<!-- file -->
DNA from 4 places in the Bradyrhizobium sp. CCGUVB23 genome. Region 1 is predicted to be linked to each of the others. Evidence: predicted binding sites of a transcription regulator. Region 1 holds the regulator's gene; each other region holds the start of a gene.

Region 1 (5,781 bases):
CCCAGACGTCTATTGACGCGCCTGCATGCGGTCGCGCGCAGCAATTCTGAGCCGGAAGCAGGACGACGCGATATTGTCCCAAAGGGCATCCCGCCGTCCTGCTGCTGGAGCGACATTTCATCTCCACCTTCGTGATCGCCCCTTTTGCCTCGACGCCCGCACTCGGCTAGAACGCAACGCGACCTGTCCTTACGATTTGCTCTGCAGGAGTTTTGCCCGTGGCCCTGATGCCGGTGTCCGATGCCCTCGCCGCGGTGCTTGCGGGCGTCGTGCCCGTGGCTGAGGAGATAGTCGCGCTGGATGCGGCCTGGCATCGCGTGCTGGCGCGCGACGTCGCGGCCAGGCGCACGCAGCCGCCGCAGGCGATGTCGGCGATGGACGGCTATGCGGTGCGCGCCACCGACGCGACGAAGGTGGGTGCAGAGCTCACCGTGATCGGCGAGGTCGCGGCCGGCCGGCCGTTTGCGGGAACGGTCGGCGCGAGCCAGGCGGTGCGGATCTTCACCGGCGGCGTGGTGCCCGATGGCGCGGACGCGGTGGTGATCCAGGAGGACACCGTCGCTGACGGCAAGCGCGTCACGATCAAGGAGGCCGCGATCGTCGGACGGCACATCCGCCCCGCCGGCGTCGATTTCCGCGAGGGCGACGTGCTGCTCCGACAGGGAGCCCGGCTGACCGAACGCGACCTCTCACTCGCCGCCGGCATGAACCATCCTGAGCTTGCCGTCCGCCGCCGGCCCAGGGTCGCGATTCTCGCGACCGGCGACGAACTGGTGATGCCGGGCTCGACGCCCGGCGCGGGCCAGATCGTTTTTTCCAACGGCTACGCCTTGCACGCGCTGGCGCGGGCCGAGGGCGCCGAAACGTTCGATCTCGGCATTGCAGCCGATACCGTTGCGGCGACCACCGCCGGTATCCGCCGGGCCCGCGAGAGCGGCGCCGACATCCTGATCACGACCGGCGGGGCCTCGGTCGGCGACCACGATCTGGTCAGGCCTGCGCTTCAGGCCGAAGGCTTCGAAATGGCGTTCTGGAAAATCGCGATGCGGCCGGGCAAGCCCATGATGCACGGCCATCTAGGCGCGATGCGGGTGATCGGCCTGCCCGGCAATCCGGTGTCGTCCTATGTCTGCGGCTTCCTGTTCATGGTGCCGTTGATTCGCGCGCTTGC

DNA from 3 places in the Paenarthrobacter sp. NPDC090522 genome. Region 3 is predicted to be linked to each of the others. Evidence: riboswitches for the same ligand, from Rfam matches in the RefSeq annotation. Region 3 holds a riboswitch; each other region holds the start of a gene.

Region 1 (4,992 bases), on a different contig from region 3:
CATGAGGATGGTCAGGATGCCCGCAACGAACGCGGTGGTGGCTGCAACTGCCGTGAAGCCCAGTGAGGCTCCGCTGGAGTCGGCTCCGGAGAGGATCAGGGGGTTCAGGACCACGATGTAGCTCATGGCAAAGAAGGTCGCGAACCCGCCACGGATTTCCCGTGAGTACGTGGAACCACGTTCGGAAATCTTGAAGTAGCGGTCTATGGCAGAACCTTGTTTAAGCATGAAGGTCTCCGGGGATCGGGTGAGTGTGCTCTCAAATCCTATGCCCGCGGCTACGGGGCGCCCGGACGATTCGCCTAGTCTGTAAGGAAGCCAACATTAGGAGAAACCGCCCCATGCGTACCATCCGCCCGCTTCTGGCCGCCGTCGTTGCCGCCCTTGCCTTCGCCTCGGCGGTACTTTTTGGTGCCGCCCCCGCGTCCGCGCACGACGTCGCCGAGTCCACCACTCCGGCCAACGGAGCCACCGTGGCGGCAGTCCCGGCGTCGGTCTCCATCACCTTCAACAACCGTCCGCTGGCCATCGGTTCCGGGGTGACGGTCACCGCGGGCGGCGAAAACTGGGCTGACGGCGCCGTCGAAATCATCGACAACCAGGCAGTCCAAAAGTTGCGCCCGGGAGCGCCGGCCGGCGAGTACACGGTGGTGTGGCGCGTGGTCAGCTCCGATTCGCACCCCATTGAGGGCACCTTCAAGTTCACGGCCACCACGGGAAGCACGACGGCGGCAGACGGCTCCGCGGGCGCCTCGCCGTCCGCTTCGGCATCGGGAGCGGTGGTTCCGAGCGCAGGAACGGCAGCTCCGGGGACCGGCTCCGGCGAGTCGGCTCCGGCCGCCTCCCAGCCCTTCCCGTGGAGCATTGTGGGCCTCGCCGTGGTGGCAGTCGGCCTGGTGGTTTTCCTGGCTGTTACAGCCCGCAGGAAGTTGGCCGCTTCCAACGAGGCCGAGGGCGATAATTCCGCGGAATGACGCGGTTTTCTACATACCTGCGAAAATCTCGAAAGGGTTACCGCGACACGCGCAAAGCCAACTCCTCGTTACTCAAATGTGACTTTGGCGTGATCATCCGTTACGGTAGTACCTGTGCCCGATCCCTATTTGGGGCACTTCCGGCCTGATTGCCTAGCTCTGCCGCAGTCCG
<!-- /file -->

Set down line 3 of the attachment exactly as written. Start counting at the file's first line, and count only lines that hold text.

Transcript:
CCCAGACGTCTATTGACGCGCCTGCATGCGGTCGCGCGCAGCAATTCTGAGCCGGAAGCAGGACGACGCGATATTGTCCCAAAGGGCATCCCGCCGTCCTGCTGCTGGAGCGACATTTCATCTCCACCTTCGTGATCGCCCCTTTTGCCTCGACGCCCGCACTCGGCTAGAACGCAACGCGACCTGTCCTTACGATTTGCTCTGCAGGAGTTTTGCCCGTGGCCCTGATGCCGGTGTCCGATGCCCTCGCCGCGGTGCTTGCGGGCGTCGTGCCCGTGGCTGAGGAGATAGTCGCGCTGGATGCGGCCTGGCATCGCGTGCTGGCGCGCGACGTCGCGGCCAGGCGCACGCAGCCGCCGCAGGCGATGTCGGCGATGGACGGCTATGCGGTGCGCGCCACCGACGCGACGAAGGTGGGTGCAGAGCTCACCGTGATCGGCGAGGTCGCGGCCGGCCGGCCGTTTGCGGGAACGGTCGGCGCGAGCCAGGCGGTGCGGATCTTCACCGGCGGCGTGGTGCCCGATGGCGCGGACGCGGTGGTGATCCAGGAGGACACCGTCGCTGACGGCAAGCGCGTCACGATCAAGGAGGCCGCGATCGTCGGACGGCACATCCGCCCCGCCGGCGTCGATTTCCGCGAGGGCGACGTGCTGCTCCGACAGGGAGCCCGGCTGACCGAACGCGACCTCTCACTCGCCGCCGGCATGAACCATCCTGAGCTTGCCGTCCGCCGCCGGCCCAGGGTCGCGATTCTCGCGACCGGCGACGAACTGGTGATGCCGGGCTCGACGCCCGGCGCGGGCCAGATCGTTTTTTCCAACGGCTACGCCTTGCACGCGCTGGCGCGGGCCGAGGGCGCCGAAACGTTCGATCTCGGCATTGCAGCCGATACCGTTGCGGCGACCACCGCCGGTATCCGCCGGGCCCGCGAGAGCGGCGCCGACATCCTGATCACGACCGGCGGGGCCTCGGTCGGCGACCACGATCTGGTCAGGCCTGCGCTTCAGGCCGAAGGCTTCGAAATGGCGTTCTGGAAAATCGCGATGCGGCCGGGCAAGCCCATGATGCACGGCCATCTAGGCGCGATGCGGGTGATCGGCCTGCCCGGCAATCCGGTGTCGTCCTATGTCTGCGGCTTCCTGTTCATGGTGCCGTTGATTCGCGCGCTTGC